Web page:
Lymphangiogenesis and metastatic spread of cancer cells

The dissemination of malignant cells to the regional lymph nodes is an early step in the progression of many solid tumours and is an important determinant of prognosis. Recently, some tumours are thought to be lymph-angiogenic, i.e., they have the ability to generate their own lymphatics and thereby provide direct conduit to metastasise to the regional lymph nodes. Although the molecular regulation of lymphangiogenesis is still unclear, the discovery of the vascular endothelial growth factors and receptors has made a real progress in this field. Understanding the molecular signalling pathways in lymphangiogenesis might help to develop new therapeutic strategies against cancer lymphatic spread.

Tumour cell dissemination is mediated by mechanisms including local tissue invasion, lymphatic and blood spread, or direct seeding of body cavities (135). Regional lymph nodes are often the first sites to develop metastases (32, 136), either draining via pre-existing afferent lymphatic vessels and/or via newly formed lymphatic capillaries. This is indeed the basis of the sentinel lymph node biopsy and indicates the particular importance in surgical management of cancers including breast, melanoma, and others. However, not all tumours metastasise to the regional lymph nodes first. Furthermore, the presence of a metastasis in a lymph node does not necessarily mean that the tumour cells have been arrived via the lymphatic vessels (137). Tumour cells may pass directly into the blood vascular system through veno-lymphatic communications. The mechanisms determining whether regional lymph nodes or other sites first develop metastases remain poorly understood. In fact, most disseminated tumour cells have a limited lifespan in bloodstream. While many surviving cancer cells remain dormant in the host tissues, only a few develop into clinically detectable micrometastases. However, identification of those occult tumours cells, and prevention of their re-growth would be of great clinical significance.

Tumorigenesis in humans is a multistep process, and these steps reflect the genetic alterations that drive the progressive transformation to cancer. Contrary to normal cells, cancer cells have defective regulatory circuits that control normal proliferation and homeostasis. While normal cells require mitogenic signals to proliferate, malignant cells are self-sufficient for the growth signals and insensitive to the growth-inhibitory signals. Therefore, tumour cells are independent in generating their own growth signals. It has been well established that a complex series of cellular interactions between several types of cells like fibroblasts, immune cells, and endothelial cells as well as malignant cells within the tumour tissues could lead to cancer cells growth and metaststasis (138). In addition to the ability to synthesise their own growth factors leading to an autocrine stimulation, cancer cells could indeed induce the stimulation of other cells like endothelial cells via a paracrine mechanism, thus generating neovascularization in the local tumour micro-environment.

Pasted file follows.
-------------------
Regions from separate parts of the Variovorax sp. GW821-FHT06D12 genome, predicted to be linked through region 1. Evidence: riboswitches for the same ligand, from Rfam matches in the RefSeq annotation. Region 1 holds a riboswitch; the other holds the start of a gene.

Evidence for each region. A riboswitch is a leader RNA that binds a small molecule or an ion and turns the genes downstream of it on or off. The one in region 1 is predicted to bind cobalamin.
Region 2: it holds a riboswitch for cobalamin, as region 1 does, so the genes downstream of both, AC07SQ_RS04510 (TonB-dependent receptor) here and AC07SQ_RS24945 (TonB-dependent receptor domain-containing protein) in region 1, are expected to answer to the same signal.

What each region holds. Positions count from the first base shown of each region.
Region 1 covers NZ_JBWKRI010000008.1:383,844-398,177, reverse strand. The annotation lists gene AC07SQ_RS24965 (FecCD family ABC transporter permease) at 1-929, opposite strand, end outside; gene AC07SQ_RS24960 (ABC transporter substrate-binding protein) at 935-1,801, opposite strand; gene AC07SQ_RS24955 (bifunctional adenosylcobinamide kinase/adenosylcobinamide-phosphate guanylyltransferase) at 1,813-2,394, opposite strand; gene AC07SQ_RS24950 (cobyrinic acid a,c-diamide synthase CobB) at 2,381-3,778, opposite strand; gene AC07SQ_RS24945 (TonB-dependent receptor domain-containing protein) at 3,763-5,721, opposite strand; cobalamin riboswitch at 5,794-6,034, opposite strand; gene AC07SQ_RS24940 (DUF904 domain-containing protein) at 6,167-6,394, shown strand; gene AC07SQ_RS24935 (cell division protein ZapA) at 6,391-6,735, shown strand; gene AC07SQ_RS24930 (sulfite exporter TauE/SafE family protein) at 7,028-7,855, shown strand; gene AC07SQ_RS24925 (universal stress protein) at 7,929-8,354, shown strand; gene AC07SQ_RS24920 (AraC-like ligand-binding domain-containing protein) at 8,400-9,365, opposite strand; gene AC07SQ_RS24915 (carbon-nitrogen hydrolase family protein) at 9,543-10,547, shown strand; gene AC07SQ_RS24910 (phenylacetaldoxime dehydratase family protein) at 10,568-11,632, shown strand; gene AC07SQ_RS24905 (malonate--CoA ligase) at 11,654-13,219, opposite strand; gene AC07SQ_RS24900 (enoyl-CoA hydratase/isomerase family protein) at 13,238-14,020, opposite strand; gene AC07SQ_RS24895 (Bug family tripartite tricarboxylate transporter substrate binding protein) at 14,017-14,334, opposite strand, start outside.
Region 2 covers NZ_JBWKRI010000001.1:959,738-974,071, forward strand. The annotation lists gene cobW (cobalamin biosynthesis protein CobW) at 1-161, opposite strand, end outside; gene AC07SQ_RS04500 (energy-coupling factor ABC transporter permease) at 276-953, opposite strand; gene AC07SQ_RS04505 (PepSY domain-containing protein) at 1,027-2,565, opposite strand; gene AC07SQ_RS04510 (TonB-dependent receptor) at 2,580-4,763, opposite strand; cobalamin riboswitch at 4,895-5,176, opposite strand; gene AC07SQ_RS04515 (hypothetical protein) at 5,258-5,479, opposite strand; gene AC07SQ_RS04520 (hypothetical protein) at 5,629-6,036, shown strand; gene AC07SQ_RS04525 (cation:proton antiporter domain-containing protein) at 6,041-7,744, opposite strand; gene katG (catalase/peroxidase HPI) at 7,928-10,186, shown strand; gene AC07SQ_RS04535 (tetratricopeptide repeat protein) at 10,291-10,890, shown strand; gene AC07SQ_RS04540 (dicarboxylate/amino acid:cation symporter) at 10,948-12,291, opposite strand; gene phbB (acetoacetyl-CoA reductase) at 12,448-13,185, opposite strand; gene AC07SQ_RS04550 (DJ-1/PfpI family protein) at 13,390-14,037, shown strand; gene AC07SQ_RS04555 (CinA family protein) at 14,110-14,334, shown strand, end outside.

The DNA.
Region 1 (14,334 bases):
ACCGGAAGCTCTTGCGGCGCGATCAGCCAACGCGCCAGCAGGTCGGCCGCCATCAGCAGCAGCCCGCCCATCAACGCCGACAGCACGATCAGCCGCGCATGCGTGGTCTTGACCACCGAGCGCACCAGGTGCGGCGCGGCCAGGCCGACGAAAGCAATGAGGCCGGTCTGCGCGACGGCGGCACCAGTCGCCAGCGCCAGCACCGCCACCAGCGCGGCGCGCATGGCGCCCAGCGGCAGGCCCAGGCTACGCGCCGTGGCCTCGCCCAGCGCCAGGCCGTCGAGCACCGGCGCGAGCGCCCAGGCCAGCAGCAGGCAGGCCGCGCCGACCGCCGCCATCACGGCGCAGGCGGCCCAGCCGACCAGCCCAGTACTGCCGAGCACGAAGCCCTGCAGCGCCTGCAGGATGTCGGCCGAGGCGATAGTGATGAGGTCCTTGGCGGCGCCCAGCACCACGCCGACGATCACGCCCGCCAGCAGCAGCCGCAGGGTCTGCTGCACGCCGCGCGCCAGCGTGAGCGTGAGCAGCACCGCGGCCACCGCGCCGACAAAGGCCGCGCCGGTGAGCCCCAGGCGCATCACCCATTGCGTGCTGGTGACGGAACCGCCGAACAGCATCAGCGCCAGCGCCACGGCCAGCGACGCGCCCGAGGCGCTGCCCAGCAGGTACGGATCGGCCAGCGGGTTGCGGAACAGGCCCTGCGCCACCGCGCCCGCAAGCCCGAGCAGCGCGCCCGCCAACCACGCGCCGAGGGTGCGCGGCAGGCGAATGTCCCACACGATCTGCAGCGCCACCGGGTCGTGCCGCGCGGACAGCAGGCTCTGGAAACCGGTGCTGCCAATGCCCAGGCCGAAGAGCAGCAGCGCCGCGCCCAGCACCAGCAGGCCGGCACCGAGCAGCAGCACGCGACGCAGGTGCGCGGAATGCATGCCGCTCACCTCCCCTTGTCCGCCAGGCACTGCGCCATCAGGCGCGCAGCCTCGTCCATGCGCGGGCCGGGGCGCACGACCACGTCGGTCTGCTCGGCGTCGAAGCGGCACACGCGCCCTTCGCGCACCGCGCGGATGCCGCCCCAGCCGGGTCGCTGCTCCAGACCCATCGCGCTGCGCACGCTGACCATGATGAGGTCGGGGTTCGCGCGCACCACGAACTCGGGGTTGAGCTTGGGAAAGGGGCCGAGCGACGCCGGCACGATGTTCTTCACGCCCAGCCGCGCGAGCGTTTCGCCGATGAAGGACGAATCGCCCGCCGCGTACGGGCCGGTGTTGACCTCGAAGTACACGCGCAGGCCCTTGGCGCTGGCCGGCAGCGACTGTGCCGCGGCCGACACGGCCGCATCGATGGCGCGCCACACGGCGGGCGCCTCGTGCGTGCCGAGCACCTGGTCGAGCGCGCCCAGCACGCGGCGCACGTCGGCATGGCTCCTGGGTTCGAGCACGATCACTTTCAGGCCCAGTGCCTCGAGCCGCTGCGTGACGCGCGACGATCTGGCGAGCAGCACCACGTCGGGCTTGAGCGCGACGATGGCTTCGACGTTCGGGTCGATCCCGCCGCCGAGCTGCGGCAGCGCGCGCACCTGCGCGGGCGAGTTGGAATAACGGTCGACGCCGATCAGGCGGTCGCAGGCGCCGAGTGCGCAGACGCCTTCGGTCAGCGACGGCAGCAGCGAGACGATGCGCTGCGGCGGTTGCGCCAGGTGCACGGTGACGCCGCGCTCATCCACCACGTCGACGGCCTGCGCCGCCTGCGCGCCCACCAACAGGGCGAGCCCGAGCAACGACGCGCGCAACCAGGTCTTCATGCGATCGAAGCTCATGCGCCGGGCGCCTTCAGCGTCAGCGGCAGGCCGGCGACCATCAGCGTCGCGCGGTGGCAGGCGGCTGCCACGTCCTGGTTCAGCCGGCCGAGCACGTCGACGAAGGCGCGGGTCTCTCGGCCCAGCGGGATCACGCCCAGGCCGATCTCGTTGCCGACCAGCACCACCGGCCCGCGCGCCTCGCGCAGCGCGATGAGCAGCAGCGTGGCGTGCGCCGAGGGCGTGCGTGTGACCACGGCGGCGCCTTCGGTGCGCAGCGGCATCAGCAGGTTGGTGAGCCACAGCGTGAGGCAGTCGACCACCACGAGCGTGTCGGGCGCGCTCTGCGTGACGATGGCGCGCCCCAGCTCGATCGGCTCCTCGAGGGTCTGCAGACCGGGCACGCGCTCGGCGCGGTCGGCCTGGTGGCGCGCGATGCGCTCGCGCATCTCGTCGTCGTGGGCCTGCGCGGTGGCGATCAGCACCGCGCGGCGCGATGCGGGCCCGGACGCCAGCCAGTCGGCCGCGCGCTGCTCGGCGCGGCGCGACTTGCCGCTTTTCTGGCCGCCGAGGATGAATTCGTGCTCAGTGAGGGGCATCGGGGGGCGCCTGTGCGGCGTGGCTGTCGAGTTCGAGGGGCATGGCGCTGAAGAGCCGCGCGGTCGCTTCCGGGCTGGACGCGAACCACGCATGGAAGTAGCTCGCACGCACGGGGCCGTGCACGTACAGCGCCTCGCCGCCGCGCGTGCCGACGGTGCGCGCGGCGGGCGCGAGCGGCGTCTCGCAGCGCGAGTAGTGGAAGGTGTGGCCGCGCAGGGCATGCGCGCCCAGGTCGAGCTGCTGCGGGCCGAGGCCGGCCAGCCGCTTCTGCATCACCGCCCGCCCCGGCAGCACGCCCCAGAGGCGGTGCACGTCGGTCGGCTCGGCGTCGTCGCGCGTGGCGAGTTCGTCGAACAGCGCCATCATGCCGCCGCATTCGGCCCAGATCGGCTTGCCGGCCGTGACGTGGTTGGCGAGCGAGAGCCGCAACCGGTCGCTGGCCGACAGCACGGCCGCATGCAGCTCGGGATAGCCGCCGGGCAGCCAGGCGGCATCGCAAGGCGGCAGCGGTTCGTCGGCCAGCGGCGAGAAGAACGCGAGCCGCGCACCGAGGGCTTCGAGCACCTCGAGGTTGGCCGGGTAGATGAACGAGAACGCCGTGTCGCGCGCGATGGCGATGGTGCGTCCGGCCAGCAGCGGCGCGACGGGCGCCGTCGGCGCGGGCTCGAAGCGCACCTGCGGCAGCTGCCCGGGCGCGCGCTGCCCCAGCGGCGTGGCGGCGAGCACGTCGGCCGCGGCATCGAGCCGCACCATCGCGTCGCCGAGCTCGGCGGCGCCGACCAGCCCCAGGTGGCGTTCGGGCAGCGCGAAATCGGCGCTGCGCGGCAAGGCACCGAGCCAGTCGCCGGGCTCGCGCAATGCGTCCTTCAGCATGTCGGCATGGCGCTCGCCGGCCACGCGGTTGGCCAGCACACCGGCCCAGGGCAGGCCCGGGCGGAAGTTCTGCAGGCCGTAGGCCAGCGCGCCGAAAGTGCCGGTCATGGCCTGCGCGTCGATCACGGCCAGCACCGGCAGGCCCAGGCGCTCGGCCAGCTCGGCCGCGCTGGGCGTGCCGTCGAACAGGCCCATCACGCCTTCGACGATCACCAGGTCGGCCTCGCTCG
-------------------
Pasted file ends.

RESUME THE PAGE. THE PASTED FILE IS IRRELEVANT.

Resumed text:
Although the significance of pre-existing peritumoral lymphatics as conduits for tumour cell dissemination has been well recognised (139), lymphatic vessels have been thought to be absent from tumours themselves (140). Until recently, it has remained unclear whether tumours can stimulate lymphangiogenesis or tumour metastasis stimulates molecular activation of the lymphatic system. Previous studies have failed to detect intratumoral functional lymphatics and therefore it was thought that lymphangiogenesis might not play a role in tumour metastasis (141-143). There the initial concept of lymphatic spread of tumours was that tumour cells metastasise solely by the invasion of pre-existing lymphatics surrounding the tumour margin, i.e., tumours are not lymphangiogenic. However, the absence of intratumoral lymphatics may simply reflect the collapse of lymphatics within tumours due to the increased pressure and mechanical stress generated by the proliferating cancer cells (144). The detection of dilated and engorged lymphatics in the peritumoral stroma was not sufficient evidence to claim that they are newly formed, although they were linked to the growth factors produced by tumour cells (144). Therefore the existense of intratumoral lymphatic vessels was rather a disputable issue (7, 140, 142-147). However, most of these studies are indirect and performed using tracers or perfusion models, in which no lymphatics could be observed inside tumours. However, during the last 2 years, several studies have demonstrated the existence of intratumoral lymphatics using experimental xenotransplanted tumour models (34, 35, 148-150).

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